Transporting skies, people, and landscape between Penzance and Sheffield, the work drew from both landscape and trompe l’oeil traditions in painting to create works which unfolded in real time, concertinaing space, time and location through a sequence of networked installations.
above: The Ceiling at Newlyn Art Gallery. photo courtesy Steve Tanner
In addition to the skies of the title, the work used cameras and projections to draw visitors into the work, transmitting them via the internet in real time to the remote gallery space. Visitors to Site Gallery, Sheffield found themselves beamed to Newlyn Art Gallery, Penzance, and vice versa. The work made it possible for visitors to both galleries to become active participants in the realisation of the work, embodied as live performers within it, effectively existing in two places at once.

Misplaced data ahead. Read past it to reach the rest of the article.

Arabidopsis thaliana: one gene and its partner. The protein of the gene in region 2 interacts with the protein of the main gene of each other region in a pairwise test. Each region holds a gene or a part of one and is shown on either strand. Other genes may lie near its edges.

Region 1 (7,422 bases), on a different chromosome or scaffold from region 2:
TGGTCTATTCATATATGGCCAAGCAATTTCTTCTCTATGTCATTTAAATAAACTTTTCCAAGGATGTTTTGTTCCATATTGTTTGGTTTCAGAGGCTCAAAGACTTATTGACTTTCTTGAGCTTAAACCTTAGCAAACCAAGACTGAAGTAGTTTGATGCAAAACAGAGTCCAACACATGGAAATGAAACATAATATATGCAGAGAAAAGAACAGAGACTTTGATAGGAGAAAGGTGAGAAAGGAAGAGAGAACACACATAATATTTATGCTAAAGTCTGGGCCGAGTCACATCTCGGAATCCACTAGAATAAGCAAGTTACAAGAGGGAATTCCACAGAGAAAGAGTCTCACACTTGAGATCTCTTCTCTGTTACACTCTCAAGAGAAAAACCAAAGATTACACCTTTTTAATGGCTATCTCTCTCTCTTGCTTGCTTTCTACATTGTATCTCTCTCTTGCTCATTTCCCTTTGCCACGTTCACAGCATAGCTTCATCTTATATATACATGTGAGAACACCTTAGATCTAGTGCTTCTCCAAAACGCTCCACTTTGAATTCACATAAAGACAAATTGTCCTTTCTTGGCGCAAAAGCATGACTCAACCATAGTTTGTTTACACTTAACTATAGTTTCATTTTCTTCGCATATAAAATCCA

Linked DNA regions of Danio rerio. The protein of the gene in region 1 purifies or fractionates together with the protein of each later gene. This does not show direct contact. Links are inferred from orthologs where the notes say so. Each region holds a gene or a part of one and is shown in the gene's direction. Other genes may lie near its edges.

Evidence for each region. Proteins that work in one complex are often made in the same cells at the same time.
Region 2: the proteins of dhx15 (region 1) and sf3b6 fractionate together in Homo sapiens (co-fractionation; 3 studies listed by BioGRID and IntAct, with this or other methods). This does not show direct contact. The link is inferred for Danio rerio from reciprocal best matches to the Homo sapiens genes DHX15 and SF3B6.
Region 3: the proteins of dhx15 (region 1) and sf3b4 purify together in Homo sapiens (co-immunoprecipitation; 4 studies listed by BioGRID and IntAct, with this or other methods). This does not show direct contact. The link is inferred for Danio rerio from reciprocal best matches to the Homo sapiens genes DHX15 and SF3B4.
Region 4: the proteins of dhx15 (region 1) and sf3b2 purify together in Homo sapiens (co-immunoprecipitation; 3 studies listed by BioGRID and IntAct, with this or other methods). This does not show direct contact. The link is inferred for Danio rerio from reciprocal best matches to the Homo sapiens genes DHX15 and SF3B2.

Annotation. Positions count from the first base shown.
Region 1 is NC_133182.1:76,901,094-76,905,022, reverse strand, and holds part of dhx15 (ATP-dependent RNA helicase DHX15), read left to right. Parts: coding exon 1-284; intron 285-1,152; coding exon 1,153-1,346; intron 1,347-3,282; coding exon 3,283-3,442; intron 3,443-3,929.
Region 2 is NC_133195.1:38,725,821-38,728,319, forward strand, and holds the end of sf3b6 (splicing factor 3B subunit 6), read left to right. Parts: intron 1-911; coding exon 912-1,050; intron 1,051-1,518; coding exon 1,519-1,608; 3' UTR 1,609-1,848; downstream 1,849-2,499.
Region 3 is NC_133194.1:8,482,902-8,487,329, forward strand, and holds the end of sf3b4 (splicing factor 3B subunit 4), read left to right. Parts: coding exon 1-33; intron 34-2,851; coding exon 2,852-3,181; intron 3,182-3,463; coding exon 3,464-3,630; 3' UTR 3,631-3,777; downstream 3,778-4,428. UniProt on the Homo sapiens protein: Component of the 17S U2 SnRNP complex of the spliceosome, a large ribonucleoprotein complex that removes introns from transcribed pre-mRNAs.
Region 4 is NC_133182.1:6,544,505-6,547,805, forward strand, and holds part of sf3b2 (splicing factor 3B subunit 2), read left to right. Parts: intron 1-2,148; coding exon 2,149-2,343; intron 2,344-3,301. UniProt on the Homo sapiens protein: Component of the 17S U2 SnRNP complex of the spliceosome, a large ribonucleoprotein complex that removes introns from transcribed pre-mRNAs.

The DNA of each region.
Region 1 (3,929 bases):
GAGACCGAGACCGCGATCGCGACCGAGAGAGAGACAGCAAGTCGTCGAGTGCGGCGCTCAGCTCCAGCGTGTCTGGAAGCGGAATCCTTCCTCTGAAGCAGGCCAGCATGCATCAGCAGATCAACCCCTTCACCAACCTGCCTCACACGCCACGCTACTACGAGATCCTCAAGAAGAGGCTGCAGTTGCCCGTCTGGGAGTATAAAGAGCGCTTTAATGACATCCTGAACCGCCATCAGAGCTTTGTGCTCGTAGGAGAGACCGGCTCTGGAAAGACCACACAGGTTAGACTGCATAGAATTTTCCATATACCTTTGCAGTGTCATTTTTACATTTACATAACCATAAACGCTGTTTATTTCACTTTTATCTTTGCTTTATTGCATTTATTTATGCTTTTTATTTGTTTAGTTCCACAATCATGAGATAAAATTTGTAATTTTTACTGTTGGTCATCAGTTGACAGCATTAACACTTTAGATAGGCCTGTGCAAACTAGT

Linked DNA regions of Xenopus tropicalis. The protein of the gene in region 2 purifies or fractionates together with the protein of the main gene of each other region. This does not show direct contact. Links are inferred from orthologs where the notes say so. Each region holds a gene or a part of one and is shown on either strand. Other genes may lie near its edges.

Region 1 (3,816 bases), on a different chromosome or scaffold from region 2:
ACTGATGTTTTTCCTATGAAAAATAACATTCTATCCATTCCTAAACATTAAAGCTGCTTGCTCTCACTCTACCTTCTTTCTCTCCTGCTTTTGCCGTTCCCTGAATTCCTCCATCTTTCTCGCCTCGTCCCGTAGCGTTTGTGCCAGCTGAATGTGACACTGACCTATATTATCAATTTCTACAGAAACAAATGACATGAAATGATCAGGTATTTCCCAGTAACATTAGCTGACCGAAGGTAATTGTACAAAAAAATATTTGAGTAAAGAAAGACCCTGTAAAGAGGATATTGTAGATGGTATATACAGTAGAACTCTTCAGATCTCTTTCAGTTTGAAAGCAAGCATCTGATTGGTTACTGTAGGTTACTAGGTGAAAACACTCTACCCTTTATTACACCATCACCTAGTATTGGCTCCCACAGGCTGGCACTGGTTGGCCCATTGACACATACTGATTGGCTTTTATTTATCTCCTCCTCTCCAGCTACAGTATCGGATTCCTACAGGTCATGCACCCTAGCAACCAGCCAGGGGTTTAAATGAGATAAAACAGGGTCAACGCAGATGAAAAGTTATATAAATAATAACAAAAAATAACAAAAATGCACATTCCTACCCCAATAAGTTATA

A second work exchanged an urban Sheffield landscape with a Penzance seascape, at the rate of a pixel per second, with each pixel recording a different moment in time throughout the duration of the show. This work was the precursor for a series of ‘pixel landscape’ works including Fenlandia and Glenlandia.
Curated by Emily Ash and developed from ideas prompted by the pioneering telegraph communications station at Porthcurno near Newlyn in Cornwall, which was the first place to be “on-line’ in the contemporary sense, Transporting Skies was presented at Newlyn Art Gallery, Penzance and Site Gallery, Sheffield simultaneously.
The exhibition was initiated by Newlyn Art Gallery, Penzance and made possible through funding from the National Touring Programme of the Arts Council of England